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- Address: 120 Veterans Highway, Taos, New Mexico 87571, USA
- Hours: Opening hours: Open Monday–Saturday 8 a.m.–4:30 p.m. and Sundays 8:30 a.m.–4:30 p.m.
- Admission: Adults $16, Students and groups of 8 or more $14, Children younger than 10 visit free
Taos Pueblo is the world’s only living Native American community that has been designated both a UNESCO World Heritage Site and a National Historic Landmark. Taos Pueblo is a sovereign nation with its own government, with the inhabitants speaking English, Spanish, and the native language (Tiwa). Tourism is an important part of the Pueblo’s economy and visitors are welcomed. This settlement in northern New Mexico, which was established in the late 13th and early 14th century, consists of ceremonial structures and multi-storied adobe homes built into terraced tiers. The entire pueblo is made from adobe, and the roofs are made of large timbers that have been hauled in from the forests. Some of the buildings are as tall as five stories. Although at places it looks like one large single building, the Pueblo is made up of individual homes that are built next to (and on top of) each other. Taos Pueblo has been continuously inhabited since its creation, and is the largest of the existing Native American pueblo communities. Around 150 people live full time in the pueblo, with other families that are part of the community living in more modern homes outside the ancient walls but still on Pueblo land.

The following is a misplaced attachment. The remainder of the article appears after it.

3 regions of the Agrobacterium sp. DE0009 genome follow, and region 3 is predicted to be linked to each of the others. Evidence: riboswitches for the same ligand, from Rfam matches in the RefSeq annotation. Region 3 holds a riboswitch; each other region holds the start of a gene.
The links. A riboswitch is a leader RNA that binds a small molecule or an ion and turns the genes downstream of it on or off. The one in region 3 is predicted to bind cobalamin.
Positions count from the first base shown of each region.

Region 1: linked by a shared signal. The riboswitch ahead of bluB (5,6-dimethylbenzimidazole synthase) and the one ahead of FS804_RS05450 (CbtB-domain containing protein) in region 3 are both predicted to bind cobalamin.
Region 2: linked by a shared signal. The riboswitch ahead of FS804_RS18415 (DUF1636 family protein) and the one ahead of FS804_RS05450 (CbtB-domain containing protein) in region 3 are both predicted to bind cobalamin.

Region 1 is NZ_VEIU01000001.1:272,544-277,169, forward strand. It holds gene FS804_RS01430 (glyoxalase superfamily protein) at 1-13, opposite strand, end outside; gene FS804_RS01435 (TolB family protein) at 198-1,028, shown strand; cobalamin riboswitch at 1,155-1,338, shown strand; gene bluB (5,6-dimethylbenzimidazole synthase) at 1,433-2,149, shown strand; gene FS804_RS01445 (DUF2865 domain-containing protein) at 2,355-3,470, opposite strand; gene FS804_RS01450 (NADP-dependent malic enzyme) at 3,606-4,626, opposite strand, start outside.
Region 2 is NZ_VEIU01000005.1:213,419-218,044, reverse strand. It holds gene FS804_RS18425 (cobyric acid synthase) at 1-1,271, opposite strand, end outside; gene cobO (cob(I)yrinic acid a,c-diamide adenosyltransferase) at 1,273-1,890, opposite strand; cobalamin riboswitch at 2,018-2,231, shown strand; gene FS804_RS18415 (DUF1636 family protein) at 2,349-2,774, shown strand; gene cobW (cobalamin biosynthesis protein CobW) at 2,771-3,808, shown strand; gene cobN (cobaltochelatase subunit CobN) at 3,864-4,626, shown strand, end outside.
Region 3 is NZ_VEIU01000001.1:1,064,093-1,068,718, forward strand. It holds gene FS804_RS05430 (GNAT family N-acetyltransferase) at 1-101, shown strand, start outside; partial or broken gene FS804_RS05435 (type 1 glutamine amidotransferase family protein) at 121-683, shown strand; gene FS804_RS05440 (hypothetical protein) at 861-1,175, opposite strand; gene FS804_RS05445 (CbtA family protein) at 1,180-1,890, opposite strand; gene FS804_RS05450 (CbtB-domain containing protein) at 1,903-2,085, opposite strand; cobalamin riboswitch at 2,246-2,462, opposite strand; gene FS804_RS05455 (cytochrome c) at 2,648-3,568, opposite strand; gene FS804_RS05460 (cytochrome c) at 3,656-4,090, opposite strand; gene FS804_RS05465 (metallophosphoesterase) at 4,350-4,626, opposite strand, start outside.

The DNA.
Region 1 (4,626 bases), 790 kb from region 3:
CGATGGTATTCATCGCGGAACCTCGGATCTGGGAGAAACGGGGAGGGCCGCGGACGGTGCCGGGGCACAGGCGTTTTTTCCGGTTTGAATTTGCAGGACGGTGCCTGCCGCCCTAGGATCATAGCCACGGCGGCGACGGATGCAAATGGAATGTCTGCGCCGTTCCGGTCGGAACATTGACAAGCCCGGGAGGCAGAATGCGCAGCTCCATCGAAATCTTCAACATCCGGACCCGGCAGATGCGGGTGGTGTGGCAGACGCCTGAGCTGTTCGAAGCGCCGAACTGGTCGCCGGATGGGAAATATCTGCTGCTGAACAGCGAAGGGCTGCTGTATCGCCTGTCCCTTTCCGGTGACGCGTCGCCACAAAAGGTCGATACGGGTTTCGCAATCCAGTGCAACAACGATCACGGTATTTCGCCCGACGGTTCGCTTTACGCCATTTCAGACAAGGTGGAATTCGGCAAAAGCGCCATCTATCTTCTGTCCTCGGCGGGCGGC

Taos Pueblo is located just outside of Taos, New Mexico. The nearest international airport is 135 miles away in Albuquerque. Visitors are asked to maintain an attitude of respect toward the inhabitants that live in the pueblo, and not to enter any buildings that aren’t clearly designated as businesses. Visitors must ask tribal members before taking their picture and pay a fee for photography. Visitors are prohibited from entering the river or the cemetery, and from taking photographs in San Geronimo Chapel. The Pueblo is usually open to visitors every day, except when tribal rituals close the Pueblo. The Pueblo is also closed for about ten weeks between late winter and early spring.